February 10, 2002
By Raffique Shah
IF anything, it should have happened last year when, in the run-up to Carnival, I was struck down by a pack of "pot hounds" (who let the dogs out?), suffered five fractured ribs, and was forced to miss out on most pre-Carnival activities. I limped my way to the Panorama preliminaries and subsequent pan shows, took in part of J'Ouvert (with friends covering my back, shielding me from bear hugs and flaying elbows), then wondered whether I was well enough to make it to Tuesday evening. I did, thanks to Shadow's "Stranger", the best Road March tune since what? Rudder's "Bahia Girl".
This time around, I've been reflecting on what passes for Trinidad Carnival today, a very pale imitation of the glory years of great lyrics, good music and colourful, imaginative costumes. For many years, traditionalists have warned that we were courting trouble by trying to imitate Rio's internationally infamous sex, skin and samba orgy. But those who understand this descent into hell are not about to rock the bikini boat, what with masquerade being driven by exposed bottoms that make bandleaders' bottom lines bigger. Our music, too, once the strength of the festival, has fallen into a black hole of banality.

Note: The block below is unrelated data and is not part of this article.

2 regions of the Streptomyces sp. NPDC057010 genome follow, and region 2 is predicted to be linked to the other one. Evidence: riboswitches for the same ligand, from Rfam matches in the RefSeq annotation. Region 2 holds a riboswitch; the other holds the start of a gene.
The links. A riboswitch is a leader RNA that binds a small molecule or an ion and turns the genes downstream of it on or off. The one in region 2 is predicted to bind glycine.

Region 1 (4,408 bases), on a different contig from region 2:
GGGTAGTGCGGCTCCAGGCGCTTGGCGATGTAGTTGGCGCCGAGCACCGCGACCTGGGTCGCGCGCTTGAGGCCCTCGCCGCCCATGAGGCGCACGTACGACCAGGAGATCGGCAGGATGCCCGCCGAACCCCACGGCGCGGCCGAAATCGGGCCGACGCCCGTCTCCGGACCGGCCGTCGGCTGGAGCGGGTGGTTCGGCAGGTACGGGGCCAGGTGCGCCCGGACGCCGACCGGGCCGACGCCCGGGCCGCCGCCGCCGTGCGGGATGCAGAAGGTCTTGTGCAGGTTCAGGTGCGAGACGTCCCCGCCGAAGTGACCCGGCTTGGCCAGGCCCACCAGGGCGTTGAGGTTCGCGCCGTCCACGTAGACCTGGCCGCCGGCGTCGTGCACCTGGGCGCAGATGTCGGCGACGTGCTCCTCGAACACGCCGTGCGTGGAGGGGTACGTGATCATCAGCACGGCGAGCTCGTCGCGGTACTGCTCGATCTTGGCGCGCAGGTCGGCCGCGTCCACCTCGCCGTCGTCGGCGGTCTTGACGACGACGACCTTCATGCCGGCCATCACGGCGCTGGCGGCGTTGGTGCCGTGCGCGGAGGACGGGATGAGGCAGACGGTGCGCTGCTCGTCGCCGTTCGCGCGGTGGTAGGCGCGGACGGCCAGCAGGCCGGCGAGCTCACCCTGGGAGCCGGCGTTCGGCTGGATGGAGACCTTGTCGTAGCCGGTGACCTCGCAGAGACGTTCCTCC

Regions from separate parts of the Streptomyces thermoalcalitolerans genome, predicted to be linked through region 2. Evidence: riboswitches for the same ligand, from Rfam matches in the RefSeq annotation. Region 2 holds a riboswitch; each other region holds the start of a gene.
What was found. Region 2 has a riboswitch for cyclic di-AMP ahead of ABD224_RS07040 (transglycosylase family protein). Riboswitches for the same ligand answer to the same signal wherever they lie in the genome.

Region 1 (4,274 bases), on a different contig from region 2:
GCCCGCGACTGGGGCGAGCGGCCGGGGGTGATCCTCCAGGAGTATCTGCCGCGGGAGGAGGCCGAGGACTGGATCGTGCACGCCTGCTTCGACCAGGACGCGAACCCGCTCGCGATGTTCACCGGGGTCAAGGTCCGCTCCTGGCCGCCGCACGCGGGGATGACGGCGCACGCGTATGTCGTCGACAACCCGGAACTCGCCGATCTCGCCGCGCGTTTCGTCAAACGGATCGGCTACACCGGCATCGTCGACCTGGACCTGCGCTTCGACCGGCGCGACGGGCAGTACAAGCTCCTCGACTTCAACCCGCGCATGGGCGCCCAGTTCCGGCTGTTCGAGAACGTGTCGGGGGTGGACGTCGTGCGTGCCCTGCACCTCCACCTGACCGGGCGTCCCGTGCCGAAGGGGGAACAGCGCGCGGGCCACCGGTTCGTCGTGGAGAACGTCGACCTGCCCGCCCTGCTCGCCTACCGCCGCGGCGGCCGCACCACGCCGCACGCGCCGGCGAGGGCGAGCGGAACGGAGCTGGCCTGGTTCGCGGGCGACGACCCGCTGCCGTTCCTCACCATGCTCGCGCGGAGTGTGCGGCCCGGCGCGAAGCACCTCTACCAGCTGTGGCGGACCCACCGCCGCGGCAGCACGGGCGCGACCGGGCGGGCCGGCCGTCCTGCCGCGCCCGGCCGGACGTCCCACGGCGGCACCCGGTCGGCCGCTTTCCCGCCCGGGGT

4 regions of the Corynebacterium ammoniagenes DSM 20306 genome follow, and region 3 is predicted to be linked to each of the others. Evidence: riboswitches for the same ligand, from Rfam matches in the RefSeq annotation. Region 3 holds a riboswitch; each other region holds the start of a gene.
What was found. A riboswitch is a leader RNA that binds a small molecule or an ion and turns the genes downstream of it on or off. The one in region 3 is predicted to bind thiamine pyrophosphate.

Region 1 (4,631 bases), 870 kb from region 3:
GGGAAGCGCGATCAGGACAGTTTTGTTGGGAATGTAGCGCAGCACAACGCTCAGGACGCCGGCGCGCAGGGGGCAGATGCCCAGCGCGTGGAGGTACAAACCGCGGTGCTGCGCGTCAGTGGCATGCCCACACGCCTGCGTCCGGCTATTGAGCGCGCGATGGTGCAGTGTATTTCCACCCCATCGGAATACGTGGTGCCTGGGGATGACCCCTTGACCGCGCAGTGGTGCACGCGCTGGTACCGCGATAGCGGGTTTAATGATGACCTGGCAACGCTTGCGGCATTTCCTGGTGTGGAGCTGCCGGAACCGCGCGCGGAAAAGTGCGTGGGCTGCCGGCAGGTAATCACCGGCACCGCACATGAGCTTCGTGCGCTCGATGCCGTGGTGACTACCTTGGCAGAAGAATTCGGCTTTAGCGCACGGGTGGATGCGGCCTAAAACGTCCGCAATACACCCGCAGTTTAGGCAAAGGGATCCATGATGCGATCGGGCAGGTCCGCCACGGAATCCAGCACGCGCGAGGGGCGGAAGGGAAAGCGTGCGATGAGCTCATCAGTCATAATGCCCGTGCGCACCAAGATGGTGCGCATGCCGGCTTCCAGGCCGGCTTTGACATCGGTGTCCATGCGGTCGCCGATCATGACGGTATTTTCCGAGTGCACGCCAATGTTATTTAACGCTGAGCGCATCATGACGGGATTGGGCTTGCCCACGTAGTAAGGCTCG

So what is there to excite people like me, who, at age eight, jumped like a "wild Indian" to the compelling beat of Blakie's "Steelband Clash"? In the calypso arena, 2002 is certainly no 1979, one of the "golden years" of the art form. Among the top bards, few have maintained the standard that we have grown to expect from them. When I look at the lineup for tonight's Calypso Monarch title, I see a straight 18-18 clash-meaning a showdown between the PNM's Sugar Aloes and the UNC's Gypsy. With no offence to these two outstanding calypsonians, or, indeed, to Chalkdust, Stalin, Shadow, Rudder and Denyse Plummer, few are enjoying more than an ordinary year.